I finished this book in a couple of days while recovering from a nasty cold. This was in fact the first P.D. James novel I’ve read in my life – despite their enormous popularity they just never fell in my lap before, even though I quite like the crime genre. As the title suggests, this one is set in an Anglican theological college on the Suffolk coast, where a young, rather unpopular ordinand is found dead under a collapsed mound of sand (first time I’ve seen this method of death in a book, so full points for originality). His death is dismissed as an accident, until his father receives an anonymous note hinting at foul play, and being the kind of powerful man who is accustomed to getting his way, he insists that Adam Dalgliesh of Scotland Yard takes over the investigation. For Dalgliesh, it’s a chance to return to the place of many fond memories he’d visited as a boy. More bodies start to pile up even before he arrives, when the elderly woman who discovered the boy’s remains is murdered and her death passed off as natural – you pretty much know she’s doomed when she remembers something described as important and tells someone about it.
I really enjoyed the first half of the novel, mostly because of the backdrop of St. Anselm’s college, which is in danger of being closed down by the Church of England for being too remote and elitist – it’s so isolated that all access can be blocked by a fallen tree on the road. Like most insular places it’s got a distinct atmosphere of its own and is populated by a bunch of interesting, finely drawn characters. There’s a sparse, melancholic, contemplative feel to the story along with some nice observations of human nature, as the characters’ messy pasts and relationships get untangled. At times I couldn’t figure out what decade this book was taking place in – despite the occasional mention of mobile phones there’s something quaint and musty about it; I couldn’t work out if it was the author’s style or the nature of the setting.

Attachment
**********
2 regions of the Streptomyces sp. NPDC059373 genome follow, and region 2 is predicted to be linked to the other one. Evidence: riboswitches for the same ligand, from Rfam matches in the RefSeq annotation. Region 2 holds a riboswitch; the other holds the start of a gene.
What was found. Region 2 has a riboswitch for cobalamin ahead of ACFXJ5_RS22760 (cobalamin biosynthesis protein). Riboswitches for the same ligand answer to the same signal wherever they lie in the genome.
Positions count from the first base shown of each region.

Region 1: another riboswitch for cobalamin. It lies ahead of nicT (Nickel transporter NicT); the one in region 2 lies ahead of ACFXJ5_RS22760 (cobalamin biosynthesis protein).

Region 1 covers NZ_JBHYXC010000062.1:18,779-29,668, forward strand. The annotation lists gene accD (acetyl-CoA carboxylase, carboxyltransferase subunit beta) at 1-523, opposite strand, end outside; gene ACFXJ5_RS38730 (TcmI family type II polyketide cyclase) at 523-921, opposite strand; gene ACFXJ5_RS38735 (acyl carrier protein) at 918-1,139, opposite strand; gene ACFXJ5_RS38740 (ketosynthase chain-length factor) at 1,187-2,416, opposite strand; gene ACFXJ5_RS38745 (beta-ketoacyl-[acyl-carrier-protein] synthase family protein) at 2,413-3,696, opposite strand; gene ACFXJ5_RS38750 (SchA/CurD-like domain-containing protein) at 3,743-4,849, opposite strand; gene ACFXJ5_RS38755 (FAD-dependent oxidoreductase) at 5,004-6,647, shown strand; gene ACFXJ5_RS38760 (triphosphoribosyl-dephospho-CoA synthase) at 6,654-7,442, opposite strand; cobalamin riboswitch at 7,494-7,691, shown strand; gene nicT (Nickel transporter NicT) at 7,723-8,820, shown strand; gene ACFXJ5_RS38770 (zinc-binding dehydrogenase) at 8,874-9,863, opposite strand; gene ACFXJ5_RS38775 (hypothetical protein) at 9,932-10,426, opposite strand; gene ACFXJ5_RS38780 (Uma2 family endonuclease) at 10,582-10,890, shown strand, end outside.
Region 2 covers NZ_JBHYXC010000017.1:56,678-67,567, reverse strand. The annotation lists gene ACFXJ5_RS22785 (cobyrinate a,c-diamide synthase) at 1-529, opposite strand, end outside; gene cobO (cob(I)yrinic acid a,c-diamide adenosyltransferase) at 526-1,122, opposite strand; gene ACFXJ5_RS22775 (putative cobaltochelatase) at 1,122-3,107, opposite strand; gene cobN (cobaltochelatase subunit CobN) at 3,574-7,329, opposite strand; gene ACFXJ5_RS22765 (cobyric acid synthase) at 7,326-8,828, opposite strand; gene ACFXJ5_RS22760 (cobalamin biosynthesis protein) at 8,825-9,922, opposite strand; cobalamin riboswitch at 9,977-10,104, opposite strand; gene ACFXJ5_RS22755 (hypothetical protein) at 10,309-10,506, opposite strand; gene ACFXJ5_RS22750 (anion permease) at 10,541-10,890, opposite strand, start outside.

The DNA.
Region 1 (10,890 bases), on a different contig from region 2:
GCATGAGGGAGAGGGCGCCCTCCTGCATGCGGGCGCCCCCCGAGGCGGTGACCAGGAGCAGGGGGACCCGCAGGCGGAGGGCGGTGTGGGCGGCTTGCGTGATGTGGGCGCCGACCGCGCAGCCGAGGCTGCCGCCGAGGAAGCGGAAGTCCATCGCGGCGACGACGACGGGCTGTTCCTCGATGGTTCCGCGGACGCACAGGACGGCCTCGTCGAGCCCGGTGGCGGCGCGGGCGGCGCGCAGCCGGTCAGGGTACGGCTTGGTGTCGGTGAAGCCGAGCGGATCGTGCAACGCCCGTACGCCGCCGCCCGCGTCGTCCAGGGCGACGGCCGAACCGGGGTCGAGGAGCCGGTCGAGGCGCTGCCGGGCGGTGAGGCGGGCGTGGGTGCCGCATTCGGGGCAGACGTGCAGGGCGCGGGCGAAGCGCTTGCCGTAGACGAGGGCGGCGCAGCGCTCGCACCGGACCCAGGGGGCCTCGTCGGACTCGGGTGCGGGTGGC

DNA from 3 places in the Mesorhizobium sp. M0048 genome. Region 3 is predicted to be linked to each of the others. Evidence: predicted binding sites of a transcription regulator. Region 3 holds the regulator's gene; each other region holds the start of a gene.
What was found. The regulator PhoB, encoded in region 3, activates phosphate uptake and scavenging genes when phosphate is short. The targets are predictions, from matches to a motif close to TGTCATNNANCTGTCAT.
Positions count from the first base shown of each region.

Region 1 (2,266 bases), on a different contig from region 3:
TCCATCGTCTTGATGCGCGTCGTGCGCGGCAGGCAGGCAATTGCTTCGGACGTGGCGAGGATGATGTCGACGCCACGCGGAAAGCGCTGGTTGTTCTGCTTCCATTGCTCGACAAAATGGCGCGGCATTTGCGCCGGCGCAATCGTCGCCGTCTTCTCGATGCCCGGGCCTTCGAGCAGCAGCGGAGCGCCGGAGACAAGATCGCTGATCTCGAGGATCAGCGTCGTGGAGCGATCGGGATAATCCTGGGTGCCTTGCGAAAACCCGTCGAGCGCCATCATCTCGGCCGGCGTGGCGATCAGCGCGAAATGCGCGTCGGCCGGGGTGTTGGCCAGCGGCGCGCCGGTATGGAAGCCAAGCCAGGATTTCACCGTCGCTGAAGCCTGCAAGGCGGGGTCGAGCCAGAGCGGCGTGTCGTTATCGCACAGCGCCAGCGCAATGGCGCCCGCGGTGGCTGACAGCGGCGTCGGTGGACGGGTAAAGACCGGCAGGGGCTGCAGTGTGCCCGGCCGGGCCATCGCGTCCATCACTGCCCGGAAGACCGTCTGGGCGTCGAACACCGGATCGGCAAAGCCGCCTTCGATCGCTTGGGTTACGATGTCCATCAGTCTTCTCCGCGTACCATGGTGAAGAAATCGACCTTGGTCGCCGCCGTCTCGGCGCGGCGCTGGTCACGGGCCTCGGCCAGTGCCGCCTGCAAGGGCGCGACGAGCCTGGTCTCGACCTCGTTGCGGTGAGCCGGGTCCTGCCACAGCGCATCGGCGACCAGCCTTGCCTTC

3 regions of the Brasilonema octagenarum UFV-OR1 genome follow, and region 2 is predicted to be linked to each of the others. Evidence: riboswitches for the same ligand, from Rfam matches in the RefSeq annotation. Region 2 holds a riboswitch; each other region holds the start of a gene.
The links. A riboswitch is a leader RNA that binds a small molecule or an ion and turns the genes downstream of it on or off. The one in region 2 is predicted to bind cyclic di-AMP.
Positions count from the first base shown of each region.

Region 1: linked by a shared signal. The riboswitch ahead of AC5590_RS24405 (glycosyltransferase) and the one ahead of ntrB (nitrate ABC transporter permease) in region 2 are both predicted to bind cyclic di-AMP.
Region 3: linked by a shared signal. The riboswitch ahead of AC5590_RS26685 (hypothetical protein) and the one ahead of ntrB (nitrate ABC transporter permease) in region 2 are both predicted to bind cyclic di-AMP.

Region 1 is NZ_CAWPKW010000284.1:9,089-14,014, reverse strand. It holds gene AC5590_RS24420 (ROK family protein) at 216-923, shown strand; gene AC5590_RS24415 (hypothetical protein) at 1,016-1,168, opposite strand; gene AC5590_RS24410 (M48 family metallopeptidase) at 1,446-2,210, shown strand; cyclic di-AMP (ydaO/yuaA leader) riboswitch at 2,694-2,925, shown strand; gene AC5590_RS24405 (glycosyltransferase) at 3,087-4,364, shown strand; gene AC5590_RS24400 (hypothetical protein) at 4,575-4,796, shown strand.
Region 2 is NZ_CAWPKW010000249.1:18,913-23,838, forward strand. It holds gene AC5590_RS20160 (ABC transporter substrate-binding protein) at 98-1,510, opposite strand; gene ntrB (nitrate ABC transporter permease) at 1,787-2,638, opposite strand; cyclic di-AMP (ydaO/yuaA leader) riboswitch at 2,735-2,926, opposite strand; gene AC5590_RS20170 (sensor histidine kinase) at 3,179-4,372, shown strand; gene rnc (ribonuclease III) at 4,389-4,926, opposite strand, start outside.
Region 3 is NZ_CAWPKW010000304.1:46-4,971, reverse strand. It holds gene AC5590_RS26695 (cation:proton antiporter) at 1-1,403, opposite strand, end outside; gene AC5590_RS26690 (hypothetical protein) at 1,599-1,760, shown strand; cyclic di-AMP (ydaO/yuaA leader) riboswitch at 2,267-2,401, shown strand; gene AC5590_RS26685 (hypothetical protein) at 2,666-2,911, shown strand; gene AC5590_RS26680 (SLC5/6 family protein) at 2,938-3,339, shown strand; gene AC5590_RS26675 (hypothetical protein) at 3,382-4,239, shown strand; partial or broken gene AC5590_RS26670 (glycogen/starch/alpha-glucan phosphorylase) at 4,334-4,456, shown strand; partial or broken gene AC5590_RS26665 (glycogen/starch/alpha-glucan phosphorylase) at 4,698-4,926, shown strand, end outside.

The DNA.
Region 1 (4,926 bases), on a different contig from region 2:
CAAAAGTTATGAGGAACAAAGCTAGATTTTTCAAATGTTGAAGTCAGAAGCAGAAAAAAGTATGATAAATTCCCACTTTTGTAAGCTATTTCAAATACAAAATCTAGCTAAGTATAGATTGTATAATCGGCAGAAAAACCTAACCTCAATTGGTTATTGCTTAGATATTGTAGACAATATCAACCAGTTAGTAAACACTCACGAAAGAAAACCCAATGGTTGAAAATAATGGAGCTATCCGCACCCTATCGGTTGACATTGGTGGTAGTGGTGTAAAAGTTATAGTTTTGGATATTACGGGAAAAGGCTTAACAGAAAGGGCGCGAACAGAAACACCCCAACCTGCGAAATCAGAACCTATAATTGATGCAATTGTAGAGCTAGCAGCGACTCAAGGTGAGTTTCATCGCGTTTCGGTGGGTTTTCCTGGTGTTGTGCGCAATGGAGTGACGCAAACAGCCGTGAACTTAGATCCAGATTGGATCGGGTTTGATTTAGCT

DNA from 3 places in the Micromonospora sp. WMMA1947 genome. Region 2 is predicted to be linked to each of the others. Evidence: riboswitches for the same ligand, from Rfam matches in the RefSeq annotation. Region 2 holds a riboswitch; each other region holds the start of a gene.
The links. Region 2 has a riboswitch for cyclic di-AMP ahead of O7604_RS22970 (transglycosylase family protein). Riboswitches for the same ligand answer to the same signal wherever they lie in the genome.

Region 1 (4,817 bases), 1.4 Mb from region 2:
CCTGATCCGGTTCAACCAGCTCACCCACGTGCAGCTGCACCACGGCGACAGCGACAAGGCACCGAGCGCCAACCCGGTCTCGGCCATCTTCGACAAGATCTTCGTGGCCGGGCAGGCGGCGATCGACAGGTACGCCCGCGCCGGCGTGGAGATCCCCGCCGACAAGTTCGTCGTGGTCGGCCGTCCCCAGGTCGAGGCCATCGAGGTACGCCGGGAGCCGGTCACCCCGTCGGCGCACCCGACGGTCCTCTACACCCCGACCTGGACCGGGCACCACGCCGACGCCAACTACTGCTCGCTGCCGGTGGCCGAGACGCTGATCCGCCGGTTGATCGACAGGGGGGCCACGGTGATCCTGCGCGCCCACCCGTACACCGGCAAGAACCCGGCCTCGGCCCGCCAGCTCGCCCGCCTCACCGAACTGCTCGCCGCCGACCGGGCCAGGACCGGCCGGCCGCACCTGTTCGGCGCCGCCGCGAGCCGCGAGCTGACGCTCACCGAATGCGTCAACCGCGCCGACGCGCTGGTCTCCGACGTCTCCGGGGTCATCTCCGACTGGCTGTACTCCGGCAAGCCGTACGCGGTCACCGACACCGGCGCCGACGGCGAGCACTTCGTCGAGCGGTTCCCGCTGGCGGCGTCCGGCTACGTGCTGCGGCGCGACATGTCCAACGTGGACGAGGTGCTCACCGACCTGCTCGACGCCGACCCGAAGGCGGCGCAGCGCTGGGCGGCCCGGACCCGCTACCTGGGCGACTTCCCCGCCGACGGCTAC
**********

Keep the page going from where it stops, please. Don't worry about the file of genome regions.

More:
Unfortunately I felt that much of the book’s charm goes out of the window in the second half, especially when Dalgliesh’s colleagues arrive from London and the novel gets taken over by the investigative mechanics. The unravelling of the mystery was somewhat anti-climatic, where in the last 50 pages I was expecting a major twist to happen, which never materialised – instead you realise that the last stretch was simply about finding the evidence rather than discovering the real culprit. Not exactly riveting. Overall though, it’s a well-written book and I’d be interested to read more by the author.
I gather that P.D. James really wasn’t a fan of Agatha Christie’s work – one scornful reference to her books is random, but two definitely point at a deliberate dislike.